Custom Search

Thoughts on Voting

"The people who cast the votes don't decide an election; the people who COUNT the votes do." -- Joseph Stalin

Wednesday, April 22, 2009

Waterboarding and American Justice

The Cheney Method

As I read the outrageous statements of Dick Cheney supporting waterboarding which is just another form of torture according to international law, and then I read the further outrageous statements supporting waterboarding by that Israeli agent, Senator Joe Lieberman, I am reminded of a story told to me by my uncle long ago when he returned from Stalag 17 after being held as a prisoner for 30 months during World War II.

My uncle told me of the atrocities suffered by many of the POW's, of the escape that was featured in the movie, "The Great Escape", etc. The one most vivid recollection I have is of what he told me had happened when the Americans arrived and freed the POW's. He said that the German officers were lined up and machine gunned to death. In his mind, this was the appropriate punishment for the horrible treatment they had inflicted upon the prisoners.

After World War II the U.S. participated in the executions of Japanese officers for WATERBOARDING torture of British and U.S. soldiers during the war. It IS torture, clearly, by U.S. and international law and there is a precedent for capital punishment of the perpetrators.


In America, Major Edwin Glenn was court-martialed and sentenced to ten years hard labor in 1901 for waterboarding a prisoner in the Philippines during the Spanish-American War. The US officially outlawed the practice after World War II, because it had been used against Allied troops by the Gestapo and the Japanese Kempeitai. In fact, eight Kempeitai officers were executed for waterboarding British prisoners, and Japanese officer Yukio Asano was convicted by an Allied court of war crimes in 1947 for, among other things, water boarding John Henry Burton, a US civilian.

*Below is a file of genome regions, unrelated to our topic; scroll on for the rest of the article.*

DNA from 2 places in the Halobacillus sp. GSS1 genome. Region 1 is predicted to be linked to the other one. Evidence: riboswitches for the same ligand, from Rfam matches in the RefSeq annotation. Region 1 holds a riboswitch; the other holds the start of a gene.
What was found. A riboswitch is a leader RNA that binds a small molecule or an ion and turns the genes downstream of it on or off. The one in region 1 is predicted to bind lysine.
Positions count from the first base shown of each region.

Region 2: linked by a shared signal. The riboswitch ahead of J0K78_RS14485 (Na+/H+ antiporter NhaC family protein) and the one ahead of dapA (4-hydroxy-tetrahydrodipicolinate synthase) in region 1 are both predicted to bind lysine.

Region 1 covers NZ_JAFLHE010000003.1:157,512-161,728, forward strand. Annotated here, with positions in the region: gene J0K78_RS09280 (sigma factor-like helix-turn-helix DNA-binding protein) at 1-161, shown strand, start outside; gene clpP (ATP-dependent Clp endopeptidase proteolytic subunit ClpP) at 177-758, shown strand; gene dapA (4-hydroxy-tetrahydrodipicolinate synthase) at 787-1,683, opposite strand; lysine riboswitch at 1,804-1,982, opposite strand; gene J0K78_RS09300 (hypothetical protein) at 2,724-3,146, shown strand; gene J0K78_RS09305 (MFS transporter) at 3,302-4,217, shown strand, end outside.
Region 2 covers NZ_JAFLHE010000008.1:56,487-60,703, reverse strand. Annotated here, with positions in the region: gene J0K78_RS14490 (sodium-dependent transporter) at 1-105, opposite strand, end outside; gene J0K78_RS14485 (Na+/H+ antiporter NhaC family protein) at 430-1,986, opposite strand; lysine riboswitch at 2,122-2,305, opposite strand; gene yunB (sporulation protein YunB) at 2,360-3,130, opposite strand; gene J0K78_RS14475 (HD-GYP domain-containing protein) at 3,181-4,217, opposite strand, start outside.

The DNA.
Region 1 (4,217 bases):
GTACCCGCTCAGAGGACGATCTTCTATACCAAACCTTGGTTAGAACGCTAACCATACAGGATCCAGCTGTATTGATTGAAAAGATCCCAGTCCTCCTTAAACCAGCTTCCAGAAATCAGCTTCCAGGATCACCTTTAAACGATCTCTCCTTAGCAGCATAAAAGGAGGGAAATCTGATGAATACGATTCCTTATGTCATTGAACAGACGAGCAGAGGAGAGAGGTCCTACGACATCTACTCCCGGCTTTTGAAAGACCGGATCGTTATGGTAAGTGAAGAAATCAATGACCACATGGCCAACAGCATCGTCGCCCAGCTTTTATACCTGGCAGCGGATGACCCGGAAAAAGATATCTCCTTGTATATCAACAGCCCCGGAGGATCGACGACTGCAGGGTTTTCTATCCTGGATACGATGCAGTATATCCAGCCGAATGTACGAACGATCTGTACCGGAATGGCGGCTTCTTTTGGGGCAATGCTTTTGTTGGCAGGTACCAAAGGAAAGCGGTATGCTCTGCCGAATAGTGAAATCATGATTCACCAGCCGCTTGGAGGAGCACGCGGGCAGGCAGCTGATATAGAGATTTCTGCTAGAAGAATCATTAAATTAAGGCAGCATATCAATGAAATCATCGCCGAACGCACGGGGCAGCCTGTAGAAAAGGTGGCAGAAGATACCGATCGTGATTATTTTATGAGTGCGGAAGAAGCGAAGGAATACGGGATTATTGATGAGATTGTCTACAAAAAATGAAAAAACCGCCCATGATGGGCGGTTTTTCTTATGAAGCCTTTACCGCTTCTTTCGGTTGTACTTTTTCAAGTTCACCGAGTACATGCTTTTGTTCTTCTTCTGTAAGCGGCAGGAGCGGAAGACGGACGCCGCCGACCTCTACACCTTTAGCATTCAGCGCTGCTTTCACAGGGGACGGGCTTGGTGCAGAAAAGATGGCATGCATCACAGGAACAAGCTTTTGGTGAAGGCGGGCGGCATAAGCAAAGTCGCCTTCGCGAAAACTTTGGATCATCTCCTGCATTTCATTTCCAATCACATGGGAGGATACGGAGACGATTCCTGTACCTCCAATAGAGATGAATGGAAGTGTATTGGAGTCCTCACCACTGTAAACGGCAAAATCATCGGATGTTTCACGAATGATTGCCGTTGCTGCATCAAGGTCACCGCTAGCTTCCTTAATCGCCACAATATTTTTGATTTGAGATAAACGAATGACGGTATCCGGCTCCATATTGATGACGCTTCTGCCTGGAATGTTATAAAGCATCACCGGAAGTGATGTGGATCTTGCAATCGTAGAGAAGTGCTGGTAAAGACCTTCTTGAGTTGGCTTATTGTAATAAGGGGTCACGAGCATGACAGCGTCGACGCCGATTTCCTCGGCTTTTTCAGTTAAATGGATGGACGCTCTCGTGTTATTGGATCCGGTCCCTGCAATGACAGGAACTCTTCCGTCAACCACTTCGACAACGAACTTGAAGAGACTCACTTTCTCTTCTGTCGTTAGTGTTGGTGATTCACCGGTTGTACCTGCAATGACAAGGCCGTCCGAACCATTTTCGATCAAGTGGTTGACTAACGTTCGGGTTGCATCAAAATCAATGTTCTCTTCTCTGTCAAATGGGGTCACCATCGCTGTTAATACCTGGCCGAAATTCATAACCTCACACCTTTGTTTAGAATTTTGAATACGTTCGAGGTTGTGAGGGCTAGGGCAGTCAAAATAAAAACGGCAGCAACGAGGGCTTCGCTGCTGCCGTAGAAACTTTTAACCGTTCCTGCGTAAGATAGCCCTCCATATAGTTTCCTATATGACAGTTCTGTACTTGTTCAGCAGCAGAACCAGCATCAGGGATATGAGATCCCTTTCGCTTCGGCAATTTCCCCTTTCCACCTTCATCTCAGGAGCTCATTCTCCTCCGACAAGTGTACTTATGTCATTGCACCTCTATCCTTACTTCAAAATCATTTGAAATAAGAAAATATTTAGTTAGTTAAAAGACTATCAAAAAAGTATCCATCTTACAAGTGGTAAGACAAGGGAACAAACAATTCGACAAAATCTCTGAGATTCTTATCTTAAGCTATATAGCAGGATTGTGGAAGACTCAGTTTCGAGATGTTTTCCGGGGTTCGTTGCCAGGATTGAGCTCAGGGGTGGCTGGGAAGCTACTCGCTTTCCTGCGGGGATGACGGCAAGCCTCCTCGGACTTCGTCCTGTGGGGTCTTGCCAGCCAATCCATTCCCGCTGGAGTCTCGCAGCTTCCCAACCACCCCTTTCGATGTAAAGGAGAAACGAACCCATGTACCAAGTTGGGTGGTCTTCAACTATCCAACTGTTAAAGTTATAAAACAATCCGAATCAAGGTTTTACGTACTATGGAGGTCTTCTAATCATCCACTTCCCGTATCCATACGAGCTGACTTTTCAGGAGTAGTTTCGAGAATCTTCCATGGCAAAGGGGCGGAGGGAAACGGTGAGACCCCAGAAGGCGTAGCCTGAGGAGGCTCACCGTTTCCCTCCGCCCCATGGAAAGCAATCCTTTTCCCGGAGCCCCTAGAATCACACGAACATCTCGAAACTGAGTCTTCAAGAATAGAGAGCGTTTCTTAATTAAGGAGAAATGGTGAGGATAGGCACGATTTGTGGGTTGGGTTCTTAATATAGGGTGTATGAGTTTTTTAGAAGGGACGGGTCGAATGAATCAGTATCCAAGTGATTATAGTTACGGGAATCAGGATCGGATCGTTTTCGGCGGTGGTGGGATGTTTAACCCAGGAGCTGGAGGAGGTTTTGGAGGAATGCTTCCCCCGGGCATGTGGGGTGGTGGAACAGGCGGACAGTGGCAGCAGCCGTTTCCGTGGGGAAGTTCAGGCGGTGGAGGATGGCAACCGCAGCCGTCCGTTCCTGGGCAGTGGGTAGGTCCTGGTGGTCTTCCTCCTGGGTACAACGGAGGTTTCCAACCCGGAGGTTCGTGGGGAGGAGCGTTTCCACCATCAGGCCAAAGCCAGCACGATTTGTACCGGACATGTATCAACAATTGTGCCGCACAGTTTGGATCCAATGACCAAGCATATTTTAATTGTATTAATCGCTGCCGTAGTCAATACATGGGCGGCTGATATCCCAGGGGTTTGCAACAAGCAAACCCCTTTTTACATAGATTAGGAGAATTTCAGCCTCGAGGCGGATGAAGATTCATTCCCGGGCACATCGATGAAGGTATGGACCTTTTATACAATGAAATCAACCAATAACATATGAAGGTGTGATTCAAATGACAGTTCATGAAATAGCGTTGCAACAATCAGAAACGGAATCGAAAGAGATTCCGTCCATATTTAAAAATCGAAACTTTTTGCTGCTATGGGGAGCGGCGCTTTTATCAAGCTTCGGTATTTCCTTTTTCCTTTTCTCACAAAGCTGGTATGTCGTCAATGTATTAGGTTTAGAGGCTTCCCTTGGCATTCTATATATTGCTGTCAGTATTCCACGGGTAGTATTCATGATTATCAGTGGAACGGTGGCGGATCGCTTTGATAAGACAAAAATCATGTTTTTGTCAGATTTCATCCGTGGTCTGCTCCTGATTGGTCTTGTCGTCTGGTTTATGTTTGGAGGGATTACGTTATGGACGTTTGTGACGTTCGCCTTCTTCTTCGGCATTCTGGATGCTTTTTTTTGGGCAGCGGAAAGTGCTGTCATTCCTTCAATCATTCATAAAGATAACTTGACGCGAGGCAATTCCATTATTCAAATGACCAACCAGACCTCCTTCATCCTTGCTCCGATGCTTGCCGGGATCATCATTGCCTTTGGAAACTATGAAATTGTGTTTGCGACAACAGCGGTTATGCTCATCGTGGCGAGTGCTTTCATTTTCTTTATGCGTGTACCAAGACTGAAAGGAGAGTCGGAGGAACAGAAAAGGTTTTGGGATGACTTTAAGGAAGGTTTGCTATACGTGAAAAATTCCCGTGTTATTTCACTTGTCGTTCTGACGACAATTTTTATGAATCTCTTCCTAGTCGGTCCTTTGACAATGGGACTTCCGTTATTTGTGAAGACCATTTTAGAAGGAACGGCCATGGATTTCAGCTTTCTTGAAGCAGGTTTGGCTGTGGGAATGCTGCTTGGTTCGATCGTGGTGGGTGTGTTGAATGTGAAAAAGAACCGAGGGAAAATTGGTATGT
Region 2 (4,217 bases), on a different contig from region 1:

John McCain said: "
There should be little doubt from American history that we consider that as torture otherwise we wouldn't have tried and convicted Japanese for doing that same thing to Americans" .

Should Dick Cheney and George Bush be tried for approving this torture technique? Absolutely. And, if convicted, they should receive an equal amount of American justice that the Japanese received after WW2. In order to remain a free nation, we can only be truly free by setting an example for the rest of the world that we are a nation of laws and principles.


It is time to charge Cheney (who also supervised an assassination squad) and Bush with war crimes and to see the evidence presented in a public forum, not unlike the Nuremberg trials.









Directory of Politics Blogs














Copyright @ 1998-2009
All Rights Reserved

1 comment:

  1. I do not believe in executions. I don't want the State to have the right to end a life. i call it legalized murder. Rather if and when both Cheney and Bush are found guilty of war crimes and murder they should be incarcerated for life. Maybe they will be able to come to terms with their moral and ethical degeneracy.

    ReplyDelete

Please feel free to add your comments on the topic at hand. No advertising or profanity please. Thanks for participating.

Click to Report Broken Links or Non-Working Videos